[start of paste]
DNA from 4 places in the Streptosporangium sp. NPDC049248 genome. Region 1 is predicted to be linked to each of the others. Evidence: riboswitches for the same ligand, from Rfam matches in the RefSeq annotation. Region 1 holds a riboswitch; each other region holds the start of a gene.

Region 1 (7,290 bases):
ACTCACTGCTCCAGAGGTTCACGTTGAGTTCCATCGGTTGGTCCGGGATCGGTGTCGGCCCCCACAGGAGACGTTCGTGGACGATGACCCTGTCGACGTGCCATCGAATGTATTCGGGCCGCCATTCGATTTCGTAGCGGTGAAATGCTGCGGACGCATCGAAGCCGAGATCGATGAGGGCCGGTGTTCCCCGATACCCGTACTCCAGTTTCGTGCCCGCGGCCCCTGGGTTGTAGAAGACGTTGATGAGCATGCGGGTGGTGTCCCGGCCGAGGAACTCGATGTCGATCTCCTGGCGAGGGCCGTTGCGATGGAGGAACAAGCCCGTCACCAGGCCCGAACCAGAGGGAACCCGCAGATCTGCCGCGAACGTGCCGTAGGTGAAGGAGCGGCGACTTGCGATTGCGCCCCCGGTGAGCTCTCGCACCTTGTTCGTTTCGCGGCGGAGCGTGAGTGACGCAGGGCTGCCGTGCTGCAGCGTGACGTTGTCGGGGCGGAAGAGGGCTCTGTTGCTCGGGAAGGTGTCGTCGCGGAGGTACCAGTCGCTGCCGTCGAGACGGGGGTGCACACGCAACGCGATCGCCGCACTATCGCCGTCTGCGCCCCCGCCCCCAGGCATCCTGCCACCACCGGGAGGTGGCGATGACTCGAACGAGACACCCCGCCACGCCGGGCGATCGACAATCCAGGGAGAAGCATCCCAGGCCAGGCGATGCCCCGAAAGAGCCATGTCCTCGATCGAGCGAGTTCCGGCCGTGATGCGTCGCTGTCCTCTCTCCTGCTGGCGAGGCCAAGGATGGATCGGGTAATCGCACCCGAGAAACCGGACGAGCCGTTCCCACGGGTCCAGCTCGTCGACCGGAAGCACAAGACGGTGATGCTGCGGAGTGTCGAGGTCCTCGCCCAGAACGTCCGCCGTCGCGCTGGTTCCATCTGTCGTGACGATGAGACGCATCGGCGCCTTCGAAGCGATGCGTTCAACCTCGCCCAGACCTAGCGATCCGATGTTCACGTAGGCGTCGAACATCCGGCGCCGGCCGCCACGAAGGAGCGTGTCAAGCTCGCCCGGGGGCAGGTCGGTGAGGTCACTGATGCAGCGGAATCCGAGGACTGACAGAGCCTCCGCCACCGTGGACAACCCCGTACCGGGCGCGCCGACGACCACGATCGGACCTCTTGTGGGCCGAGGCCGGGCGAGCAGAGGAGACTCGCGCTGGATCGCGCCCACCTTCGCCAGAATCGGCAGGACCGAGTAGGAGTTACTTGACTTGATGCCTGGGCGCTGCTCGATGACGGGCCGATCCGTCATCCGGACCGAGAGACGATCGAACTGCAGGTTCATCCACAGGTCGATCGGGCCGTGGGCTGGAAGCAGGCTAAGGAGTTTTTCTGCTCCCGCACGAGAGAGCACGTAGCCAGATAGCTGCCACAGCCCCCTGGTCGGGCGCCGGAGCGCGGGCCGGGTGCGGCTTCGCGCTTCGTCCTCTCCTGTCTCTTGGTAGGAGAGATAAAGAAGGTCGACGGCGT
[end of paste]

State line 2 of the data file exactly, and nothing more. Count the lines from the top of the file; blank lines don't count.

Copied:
Region 1 (7,290 bases):